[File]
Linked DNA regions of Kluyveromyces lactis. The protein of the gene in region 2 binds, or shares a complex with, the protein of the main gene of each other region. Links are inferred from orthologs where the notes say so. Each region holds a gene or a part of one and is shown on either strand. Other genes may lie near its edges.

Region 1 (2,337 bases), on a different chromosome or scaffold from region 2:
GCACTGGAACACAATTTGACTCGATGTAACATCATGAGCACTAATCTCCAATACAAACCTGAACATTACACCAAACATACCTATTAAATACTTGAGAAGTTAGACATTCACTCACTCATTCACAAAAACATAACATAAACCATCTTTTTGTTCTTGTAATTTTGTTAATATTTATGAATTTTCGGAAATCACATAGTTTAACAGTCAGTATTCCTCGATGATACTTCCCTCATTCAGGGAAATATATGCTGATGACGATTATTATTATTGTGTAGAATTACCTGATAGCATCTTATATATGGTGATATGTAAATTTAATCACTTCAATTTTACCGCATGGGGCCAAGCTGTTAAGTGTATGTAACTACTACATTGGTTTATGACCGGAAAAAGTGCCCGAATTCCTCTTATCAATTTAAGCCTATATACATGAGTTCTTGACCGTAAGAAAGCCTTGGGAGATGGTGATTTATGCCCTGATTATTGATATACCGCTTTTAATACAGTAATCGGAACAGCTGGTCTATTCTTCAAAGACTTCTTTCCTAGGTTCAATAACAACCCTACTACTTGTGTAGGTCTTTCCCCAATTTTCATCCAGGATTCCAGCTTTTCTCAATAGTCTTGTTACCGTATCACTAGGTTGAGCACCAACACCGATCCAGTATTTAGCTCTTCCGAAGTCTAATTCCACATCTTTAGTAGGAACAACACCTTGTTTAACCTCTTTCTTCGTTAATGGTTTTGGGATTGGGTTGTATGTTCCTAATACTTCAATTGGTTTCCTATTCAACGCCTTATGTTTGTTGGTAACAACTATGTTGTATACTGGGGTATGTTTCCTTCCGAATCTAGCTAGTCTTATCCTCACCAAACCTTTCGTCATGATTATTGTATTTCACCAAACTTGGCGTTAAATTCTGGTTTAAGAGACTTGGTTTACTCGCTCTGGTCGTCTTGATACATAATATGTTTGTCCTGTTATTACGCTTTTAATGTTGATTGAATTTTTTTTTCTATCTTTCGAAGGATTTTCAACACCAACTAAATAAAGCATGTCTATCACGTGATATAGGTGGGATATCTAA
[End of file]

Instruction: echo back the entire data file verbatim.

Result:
Linked DNA regions of Kluyveromyces lactis. The protein of the gene in region 2 binds, or shares a complex with, the protein of the main gene of each other region. Links are inferred from orthologs where the notes say so. Each region holds a gene or a part of one and is shown on either strand. Other genes may lie near its edges.

Region 1 (2,337 bases), on a different chromosome or scaffold from region 2:
GCACTGGAACACAATTTGACTCGATGTAACATCATGAGCACTAATCTCCAATACAAACCTGAACATTACACCAAACATACCTATTAAATACTTGAGAAGTTAGACATTCACTCACTCATTCACAAAAACATAACATAAACCATCTTTTTGTTCTTGTAATTTTGTTAATATTTATGAATTTTCGGAAATCACATAGTTTAACAGTCAGTATTCCTCGATGATACTTCCCTCATTCAGGGAAATATATGCTGATGACGATTATTATTATTGTGTAGAATTACCTGATAGCATCTTATATATGGTGATATGTAAATTTAATCACTTCAATTTTACCGCATGGGGCCAAGCTGTTAAGTGTATGTAACTACTACATTGGTTTATGACCGGAAAAAGTGCCCGAATTCCTCTTATCAATTTAAGCCTATATACATGAGTTCTTGACCGTAAGAAAGCCTTGGGAGATGGTGATTTATGCCCTGATTATTGATATACCGCTTTTAATACAGTAATCGGAACAGCTGGTCTATTCTTCAAAGACTTCTTTCCTAGGTTCAATAACAACCCTACTACTTGTGTAGGTCTTTCCCCAATTTTCATCCAGGATTCCAGCTTTTCTCAATAGTCTTGTTACCGTATCACTAGGTTGAGCACCAACACCGATCCAGTATTTAGCTCTTCCGAAGTCTAATTCCACATCTTTAGTAGGAACAACACCTTGTTTAACCTCTTTCTTCGTTAATGGTTTTGGGATTGGGTTGTATGTTCCTAATACTTCAATTGGTTTCCTATTCAACGCCTTATGTTTGTTGGTAACAACTATGTTGTATACTGGGGTATGTTTCCTTCCGAATCTAGCTAGTCTTATCCTCACCAAACCTTTCGTCATGATTATTGTATTTCACCAAACTTGGCGTTAAATTCTGGTTTAAGAGACTTGGTTTACTCGCTCTGGTCGTCTTGATACATAATATGTTTGTCCTGTTATTACGCTTTTAATGTTGATTGAATTTTTTTTTCTATCTTTCGAAGGATTTTCAACACCAACTAAATAAAGCATGTCTATCACGTGATATAGGTGGGATATCTAA